In many ways the naiveté of youth still clings to me. I was reared to respect authority and to trust those whom society placed in power over me. As skeptical experience wears away at this ancient veneer, I have become more retrospective of the whole enterprise of the social experiment. Perhaps I shouldn’t have read The Call of the Wild after all.
A few months back I wrote a post supporting a student at Butler University, Jess Zimmerman, who was being sued by the university for perceived slights against the administration on his anonymous blog. That post has forged a connection between Jess and myself, although I’ve never met him. That connection is one of justice and fairness, traits that should, above all, be upheld by institutions of higher learning. In an email last night, Jess updated me on his situation. The lawsuit has been dropped (my thanks to all of you who signed the electronic petition through this blog), but the recriminations continue. The details are available on Jess’ blog, but the short version is that in order to have a fair trial the university had placed him under a $100,000 bond. I am saddened, but not surprised, by this abuse of power.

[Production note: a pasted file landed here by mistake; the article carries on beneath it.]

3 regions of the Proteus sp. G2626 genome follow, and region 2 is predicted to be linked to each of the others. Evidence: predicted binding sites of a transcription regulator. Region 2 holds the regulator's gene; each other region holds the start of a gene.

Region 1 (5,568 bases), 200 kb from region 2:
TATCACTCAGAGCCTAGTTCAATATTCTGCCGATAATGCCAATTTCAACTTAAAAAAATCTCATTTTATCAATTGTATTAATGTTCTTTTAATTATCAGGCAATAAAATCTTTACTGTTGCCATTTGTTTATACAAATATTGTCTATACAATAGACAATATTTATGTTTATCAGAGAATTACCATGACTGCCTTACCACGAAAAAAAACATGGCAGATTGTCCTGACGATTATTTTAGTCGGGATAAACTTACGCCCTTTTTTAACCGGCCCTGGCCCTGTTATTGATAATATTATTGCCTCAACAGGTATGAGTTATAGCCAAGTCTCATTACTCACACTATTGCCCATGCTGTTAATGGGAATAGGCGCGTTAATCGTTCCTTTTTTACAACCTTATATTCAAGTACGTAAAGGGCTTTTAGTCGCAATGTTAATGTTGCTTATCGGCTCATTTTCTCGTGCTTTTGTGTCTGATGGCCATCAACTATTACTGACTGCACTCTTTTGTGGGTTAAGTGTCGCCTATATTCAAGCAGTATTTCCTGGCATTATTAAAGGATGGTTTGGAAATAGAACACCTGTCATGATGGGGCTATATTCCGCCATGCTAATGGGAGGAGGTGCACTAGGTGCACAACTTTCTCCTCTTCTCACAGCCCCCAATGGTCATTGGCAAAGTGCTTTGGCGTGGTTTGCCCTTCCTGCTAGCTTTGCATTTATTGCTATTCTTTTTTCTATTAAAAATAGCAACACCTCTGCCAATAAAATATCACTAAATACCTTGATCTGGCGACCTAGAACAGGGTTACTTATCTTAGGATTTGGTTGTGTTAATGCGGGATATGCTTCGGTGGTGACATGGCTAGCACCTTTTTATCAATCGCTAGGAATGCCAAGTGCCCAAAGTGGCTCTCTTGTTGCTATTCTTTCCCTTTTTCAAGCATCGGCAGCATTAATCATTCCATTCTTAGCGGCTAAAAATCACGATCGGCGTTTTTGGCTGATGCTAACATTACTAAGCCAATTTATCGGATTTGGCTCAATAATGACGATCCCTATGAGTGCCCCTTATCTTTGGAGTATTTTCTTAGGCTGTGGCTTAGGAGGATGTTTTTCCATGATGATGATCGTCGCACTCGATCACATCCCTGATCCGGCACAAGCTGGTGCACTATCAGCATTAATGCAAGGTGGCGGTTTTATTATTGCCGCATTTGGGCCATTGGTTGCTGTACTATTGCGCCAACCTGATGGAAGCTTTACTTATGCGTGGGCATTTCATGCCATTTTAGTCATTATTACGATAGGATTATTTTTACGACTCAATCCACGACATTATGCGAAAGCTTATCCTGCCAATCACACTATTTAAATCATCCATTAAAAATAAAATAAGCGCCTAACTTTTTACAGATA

Over the past several months I have wearily retrod this familiar path. I too have been the victim of institutional power in an episode that haunts me to this day. In slow motion I watch and rewatch men “in authority” dismantling the hopes and aspirations of a neophyte academic who was left wondering, like a dog, why he was being beaten so. There is no action to take. There is no club to wield. The only thing required is to be aware of the situation. Although I shouldn’t have done it, I did read Jack London’s Call of the Wild. And it is my hope that young students unfairly targeted, like Jess, have the resilience of Buck and will remember their pasts when they come to lead their companions in forging a better world.